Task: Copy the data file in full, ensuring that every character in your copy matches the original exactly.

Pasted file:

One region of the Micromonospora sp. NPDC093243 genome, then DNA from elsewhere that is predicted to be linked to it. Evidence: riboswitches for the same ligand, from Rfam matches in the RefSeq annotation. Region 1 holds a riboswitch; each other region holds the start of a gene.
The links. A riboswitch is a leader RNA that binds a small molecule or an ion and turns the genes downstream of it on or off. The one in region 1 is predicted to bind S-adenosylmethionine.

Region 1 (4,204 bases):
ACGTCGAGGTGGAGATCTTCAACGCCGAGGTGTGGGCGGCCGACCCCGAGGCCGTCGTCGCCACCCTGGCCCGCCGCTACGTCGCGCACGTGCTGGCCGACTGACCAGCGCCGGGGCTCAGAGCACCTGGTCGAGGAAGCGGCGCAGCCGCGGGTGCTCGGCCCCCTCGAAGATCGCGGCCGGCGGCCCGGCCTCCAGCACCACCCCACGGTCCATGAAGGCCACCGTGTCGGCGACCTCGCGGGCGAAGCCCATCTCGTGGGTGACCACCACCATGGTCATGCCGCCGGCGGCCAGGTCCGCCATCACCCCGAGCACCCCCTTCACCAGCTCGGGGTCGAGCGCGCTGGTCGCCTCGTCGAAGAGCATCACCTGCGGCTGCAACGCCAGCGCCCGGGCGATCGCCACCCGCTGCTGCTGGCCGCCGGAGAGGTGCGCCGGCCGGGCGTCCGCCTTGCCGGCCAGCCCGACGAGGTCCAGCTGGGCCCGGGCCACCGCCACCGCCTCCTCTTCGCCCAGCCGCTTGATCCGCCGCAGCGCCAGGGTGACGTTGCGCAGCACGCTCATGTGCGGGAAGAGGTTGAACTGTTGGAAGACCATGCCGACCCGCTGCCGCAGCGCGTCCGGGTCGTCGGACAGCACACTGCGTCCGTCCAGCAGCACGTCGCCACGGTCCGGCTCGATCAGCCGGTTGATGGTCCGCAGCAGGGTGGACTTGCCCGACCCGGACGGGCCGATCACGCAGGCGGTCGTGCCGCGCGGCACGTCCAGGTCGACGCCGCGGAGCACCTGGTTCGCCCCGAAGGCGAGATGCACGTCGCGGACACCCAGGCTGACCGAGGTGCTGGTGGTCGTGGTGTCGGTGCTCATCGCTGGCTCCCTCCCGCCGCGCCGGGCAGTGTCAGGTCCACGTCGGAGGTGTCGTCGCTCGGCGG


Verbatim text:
One region of the Micromonospora sp. NPDC093243 genome, then DNA from elsewhere that is predicted to be linked to it. Evidence: riboswitches for the same ligand, from Rfam matches in the RefSeq annotation. Region 1 holds a riboswitch; each other region holds the start of a gene.
The links. A riboswitch is a leader RNA that binds a small molecule or an ion and turns the genes downstream of it on or off. The one in region 1 is predicted to bind S-adenosylmethionine.

Region 1 (4,204 bases):
ACGTCGAGGTGGAGATCTTCAACGCCGAGGTGTGGGCGGCCGACCCCGAGGCCGTCGTCGCCACCCTGGCCCGCCGCTACGTCGCGCACGTGCTGGCCGACTGACCAGCGCCGGGGCTCAGAGCACCTGGTCGAGGAAGCGGCGCAGCCGCGGGTGCTCGGCCCCCTCGAAGATCGCGGCCGGCGGCCCGGCCTCCAGCACCACCCCACGGTCCATGAAGGCCACCGTGTCGGCGACCTCGCGGGCGAAGCCCATCTCGTGGGTGACCACCACCATGGTCATGCCGCCGGCGGCCAGGTCCGCCATCACCCCGAGCACCCCCTTCACCAGCTCGGGGTCGAGCGCGCTGGTCGCCTCGTCGAAGAGCATCACCTGCGGCTGCAACGCCAGCGCCCGGGCGATCGCCACCCGCTGCTGCTGGCCGCCGGAGAGGTGCGCCGGCCGGGCGTCCGCCTTGCCGGCCAGCCCGACGAGGTCCAGCTGGGCCCGGGCCACCGCCACCGCCTCCTCTTCGCCCAGCCGCTTGATCCGCCGCAGCGCCAGGGTGACGTTGCGCAGCACGCTCATGTGCGGGAAGAGGTTGAACTGTTGGAAGACCATGCCGACCCGCTGCCGCAGCGCGTCCGGGTCGTCGGACAGCACACTGCGTCCGTCCAGCAGCACGTCGCCACGGTCCGGCTCGATCAGCCGGTTGATGGTCCGCAGCAGGGTGGACTTGCCCGACCCGGACGGGCCGATCACGCAGGCGGTCGTGCCGCGCGGCACGTCCAGGTCGACGCCGCGGAGCACCTGGTTCGCCCCGAAGGCGAGATGCACGTCGCGGACACCCAGGCTGACCGAGGTGCTGGTGGTCGTGGTGTCGGTGCTCATCGCTGGCTCCCTCCCGCCGCGCCGGGCAGTGTCAGGTCCACGTCGGAGGTGTCGTCGCTCGGCGG